The government should publish, and require providers to publish, take-up statistics for the Pension Wise service and the advice and pensions markets on a quarterly basis, according to a report by the Work and Pensions Committee.
Its Pension freedom guidance and advice report has deemed the government’s reticence on publishing figures relating to the impact of the pension freedoms as ‘unacceptable’, and called for a rolling research programme to be introduced to monitor the long-term consequences of the reforms.
The report also recommended that the government work with providers to ensure that Pension Wise provides a more personalised and holistic service that looks at retirement income products in the context of other savings vehicles.
The report stated: ”Pension Wise guidance is currently too narrow for too many consumers. Decisions about retirement income products are not best made in isolation from information on property wealth, benefit entitlements, tax implications, care costs or debt.”
Upon concluding that the Pension Wise website is ‘not fit for purpose’, the committee has recommended that it be developed to include more illustrative examples that can be adapted according to the particular circumstances of individuals, an income calculator and a printable summary function.
It also recommended that the private sector develops a pensions dashboard, which would be maintained by the state. It urges the government to set out a timetable for the introduction of the dashboard.
While the committee welcomed the government’s new marketing campaign, it called on the Financial Conduct Authority (FCA) to strengthen its rules and guidance for pension providers around Pension Wise signposting and related risks, and recommended that data should be collected on the number of individuals that contact Pension Wise after being directed there by a provider.
The report also warned that further action is needed to address pension scams, urging the government to increase its publicity efforts and the FCA to tighten its scam awareness and reporting requirements for regulated firms.
The committee will continue to monitor action on pension scamming.
Advice and regulations
According to the report, the complexity of the advice market can act as an obstacle for consumers, and there are gaps in available support, namely ‘in the middle ground between free guidance and traditional but expensive face-to-face independent financial advice’.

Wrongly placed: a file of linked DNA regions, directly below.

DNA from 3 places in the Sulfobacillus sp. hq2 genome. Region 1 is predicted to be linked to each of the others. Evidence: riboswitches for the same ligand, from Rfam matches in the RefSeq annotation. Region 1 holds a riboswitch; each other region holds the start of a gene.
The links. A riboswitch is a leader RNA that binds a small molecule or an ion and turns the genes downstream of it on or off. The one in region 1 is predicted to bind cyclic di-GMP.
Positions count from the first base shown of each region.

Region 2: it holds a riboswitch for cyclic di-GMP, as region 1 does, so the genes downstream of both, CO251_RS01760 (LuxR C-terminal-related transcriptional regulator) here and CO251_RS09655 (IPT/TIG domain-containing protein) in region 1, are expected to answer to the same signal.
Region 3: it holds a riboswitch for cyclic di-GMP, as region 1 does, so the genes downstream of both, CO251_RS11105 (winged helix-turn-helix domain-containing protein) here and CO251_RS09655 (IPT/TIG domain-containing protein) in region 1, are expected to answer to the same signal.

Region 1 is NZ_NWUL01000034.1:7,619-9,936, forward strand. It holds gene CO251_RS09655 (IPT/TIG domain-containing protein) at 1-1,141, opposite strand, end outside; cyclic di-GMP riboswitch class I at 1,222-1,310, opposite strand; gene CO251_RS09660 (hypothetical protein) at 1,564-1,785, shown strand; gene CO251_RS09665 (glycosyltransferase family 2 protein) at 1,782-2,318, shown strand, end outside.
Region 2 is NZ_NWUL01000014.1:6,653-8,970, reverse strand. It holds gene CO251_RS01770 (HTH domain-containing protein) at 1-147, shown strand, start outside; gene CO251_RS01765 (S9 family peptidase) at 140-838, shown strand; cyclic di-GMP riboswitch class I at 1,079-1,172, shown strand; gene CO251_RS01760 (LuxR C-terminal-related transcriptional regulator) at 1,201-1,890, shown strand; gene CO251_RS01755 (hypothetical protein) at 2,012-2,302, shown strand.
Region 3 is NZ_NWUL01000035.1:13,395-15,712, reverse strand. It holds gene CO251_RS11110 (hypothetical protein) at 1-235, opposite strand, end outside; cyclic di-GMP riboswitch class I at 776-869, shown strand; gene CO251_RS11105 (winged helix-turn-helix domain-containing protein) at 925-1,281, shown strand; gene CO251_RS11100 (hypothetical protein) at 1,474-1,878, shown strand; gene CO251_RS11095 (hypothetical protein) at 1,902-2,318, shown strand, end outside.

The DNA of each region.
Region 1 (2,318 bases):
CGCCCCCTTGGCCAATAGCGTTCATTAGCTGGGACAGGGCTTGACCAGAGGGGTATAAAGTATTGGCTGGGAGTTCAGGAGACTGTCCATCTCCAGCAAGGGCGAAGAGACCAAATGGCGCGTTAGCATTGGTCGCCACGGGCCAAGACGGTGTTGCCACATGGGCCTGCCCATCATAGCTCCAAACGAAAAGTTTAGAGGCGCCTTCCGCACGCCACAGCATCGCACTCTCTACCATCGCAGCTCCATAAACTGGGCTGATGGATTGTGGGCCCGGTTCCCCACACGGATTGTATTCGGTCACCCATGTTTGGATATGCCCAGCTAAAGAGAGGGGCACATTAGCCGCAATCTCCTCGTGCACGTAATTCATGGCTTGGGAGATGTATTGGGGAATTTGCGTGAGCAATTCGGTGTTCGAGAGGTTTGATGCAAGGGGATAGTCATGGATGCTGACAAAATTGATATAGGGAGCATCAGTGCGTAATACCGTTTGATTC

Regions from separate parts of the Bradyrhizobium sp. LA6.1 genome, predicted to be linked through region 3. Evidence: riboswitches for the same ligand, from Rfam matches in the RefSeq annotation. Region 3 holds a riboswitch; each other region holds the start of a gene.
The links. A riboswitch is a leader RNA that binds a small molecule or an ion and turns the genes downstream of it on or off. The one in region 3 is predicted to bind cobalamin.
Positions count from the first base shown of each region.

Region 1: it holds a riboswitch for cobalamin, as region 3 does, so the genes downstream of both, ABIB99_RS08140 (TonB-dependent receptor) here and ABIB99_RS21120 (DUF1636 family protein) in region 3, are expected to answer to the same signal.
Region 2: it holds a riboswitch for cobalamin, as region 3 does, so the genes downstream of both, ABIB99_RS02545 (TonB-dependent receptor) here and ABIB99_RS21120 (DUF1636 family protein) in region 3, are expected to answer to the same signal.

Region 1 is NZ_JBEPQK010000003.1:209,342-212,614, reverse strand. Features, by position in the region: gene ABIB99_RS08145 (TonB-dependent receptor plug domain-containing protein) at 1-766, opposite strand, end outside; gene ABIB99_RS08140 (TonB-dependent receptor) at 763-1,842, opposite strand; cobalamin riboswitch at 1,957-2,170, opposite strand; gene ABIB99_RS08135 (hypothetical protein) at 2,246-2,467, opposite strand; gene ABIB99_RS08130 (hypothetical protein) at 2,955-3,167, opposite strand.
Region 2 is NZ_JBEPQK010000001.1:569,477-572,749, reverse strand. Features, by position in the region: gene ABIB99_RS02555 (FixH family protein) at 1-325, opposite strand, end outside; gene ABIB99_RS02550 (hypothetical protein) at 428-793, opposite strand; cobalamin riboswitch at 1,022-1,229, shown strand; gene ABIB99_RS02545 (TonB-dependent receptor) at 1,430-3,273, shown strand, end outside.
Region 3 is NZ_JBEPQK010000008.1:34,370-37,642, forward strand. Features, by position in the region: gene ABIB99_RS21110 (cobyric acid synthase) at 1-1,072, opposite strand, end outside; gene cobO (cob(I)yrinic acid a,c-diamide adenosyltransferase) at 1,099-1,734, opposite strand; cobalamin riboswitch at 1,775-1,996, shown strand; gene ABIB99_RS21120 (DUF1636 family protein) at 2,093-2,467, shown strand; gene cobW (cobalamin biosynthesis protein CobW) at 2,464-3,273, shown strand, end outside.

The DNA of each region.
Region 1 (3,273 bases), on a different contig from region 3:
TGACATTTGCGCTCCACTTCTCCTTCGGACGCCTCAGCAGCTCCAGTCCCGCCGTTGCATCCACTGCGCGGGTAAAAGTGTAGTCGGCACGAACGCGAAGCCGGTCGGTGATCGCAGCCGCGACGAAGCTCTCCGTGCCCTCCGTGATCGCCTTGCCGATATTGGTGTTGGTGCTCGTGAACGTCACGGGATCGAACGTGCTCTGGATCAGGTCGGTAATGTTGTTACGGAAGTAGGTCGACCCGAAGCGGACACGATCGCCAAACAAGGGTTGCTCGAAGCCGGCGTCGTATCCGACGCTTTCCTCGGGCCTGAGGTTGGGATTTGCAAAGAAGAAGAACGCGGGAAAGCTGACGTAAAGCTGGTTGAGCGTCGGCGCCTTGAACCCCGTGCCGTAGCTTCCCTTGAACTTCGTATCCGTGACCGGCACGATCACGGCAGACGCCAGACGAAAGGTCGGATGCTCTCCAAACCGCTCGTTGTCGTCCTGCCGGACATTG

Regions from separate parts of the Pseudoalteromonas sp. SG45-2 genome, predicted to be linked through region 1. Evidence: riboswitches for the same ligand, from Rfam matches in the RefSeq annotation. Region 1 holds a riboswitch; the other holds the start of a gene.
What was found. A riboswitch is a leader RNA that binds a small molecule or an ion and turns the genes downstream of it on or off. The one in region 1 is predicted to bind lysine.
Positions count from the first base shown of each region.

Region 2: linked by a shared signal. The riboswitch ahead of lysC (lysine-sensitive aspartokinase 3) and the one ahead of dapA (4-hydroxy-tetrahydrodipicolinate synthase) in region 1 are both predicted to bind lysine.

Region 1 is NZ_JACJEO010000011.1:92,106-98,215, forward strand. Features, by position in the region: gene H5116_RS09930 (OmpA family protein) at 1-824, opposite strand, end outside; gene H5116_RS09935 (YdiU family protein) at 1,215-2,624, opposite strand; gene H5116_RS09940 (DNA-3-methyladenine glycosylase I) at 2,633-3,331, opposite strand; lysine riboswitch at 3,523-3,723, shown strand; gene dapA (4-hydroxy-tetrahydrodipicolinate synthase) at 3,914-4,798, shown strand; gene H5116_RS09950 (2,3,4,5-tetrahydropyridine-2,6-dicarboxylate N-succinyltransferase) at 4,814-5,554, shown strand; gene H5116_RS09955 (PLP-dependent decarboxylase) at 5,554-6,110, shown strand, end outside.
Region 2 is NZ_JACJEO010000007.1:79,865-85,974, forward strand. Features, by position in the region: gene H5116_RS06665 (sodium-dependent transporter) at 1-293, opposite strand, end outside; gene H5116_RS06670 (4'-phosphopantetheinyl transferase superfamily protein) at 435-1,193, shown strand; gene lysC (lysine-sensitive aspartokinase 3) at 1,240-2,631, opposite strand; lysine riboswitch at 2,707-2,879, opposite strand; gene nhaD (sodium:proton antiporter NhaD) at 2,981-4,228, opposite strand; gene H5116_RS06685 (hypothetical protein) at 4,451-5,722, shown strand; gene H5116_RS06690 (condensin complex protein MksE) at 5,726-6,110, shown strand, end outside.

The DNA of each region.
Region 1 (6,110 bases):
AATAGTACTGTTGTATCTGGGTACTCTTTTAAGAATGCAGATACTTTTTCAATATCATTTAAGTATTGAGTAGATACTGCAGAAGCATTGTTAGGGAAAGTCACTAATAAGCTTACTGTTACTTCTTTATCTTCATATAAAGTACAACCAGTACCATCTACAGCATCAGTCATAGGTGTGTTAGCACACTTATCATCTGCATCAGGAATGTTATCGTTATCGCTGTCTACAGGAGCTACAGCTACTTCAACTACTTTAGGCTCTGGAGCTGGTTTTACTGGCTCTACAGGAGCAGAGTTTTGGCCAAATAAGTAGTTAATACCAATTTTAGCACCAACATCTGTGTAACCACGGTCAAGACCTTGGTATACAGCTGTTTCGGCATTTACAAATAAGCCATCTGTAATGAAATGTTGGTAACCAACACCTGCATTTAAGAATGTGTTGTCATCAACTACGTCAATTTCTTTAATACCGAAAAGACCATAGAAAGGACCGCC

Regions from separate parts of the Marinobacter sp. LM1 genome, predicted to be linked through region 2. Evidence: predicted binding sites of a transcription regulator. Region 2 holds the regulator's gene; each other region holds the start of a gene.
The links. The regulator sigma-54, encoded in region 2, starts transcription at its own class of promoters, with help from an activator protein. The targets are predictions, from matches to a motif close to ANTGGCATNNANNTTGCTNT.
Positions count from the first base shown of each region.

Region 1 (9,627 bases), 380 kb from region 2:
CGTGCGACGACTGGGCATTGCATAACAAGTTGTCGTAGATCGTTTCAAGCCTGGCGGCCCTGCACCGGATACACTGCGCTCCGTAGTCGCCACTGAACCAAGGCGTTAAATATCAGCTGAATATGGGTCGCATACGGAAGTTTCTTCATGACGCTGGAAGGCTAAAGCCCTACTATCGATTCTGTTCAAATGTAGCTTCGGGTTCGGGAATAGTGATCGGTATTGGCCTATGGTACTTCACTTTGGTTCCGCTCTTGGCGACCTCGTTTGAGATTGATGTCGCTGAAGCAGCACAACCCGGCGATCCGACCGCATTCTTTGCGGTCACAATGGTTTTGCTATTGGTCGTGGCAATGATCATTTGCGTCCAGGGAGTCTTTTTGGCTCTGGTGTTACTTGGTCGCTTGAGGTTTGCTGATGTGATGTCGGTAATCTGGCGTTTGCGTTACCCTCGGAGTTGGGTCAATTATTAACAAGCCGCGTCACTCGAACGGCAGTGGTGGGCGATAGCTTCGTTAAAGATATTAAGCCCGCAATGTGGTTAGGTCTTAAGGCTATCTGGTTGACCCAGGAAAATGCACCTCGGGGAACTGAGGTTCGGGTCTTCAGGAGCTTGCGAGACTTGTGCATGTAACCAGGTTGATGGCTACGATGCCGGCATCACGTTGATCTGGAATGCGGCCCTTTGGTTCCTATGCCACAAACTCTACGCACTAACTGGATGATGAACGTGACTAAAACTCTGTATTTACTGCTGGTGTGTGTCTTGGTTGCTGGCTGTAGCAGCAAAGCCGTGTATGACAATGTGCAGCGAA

The committee recognised that industry and regulatory bodies have identified this gap, and expects new products to fill it as long as regulators adapt to allow for product innovation and market entry.
The report stated: ”Understandably risk-averse providers are hesitant to bring new advice or pension products to market because of insufficient clarity surrounding the regulations that govern their operation.
‘We have yet to be persuaded by the case for relaxing regulation to provide providers and advisers with ‘safe harbours’ from liability. However, for pension freedom to operate effectively, it is necessary to ensure that people can get advice and, once informed, can take decisions contrary to that advice. Greater clarity would be an important first step.”
The committee has recommended that regulators and the government view the closure of the advice gap as their first policy objective. It also suggested that the second objective be clarification and simplification, including the use of standardised language, transparency around pricing for pensions and associated advice, as well as a clear distinction between guidance and advice under the Financial Advice Market Review (FAMR).
Tom McPhail, head of retirement policy at Hargreaves Lansdown, said: “The committee advocates the expansion of public guidance services to fill the gap between advice and guidance as they currently exist. There is no evidence to justify this creeping nationalisation of the UK’s financial services.
“Take-up of Pension Wise has been very modest, whereas by comparison the pensions industry has, in the main, risen admirably to the challenge of the pension freedoms.
“The provision of tools, information, telephone and email support, as well as shopping around services by the pensions industry, dwarfs the efforts of Pension Wise.
“Before throwing more resources at the free guidance services, policymakers should explore the development of personalised guidance by the financial services industry as part of the FAMR and guidance reviews.
“The development of minimum standards for non-advised product distribution presents a more realistic and cost-effective route to delivering good consumer outcomes.”
Malcolm Mclean, senior consultant at Barnett Waddingham, added: ”I am sure we can all support the committee’s view that there is a lack of clarity, certainly in the minds of the public, as to the difference between guidance and advice and the confusion this can cause.
”There is also surely a need to encourage a wider involvement in the provision of factual information about the options available by, for example, employers in the workplace which currently are disinclined to get involved in the face of warnings from the regulator about the importance of them not giving advice.
”The role of Pension Wise as an independent source of guidance is obviously important and should be strongly promoted but as is evident from the take-up rate so far should not be the sole dispenser of help and support to consumers in this area.
“Better communication, as the committee has indicated, is a must if people are not to be misled as to what they can and should do.”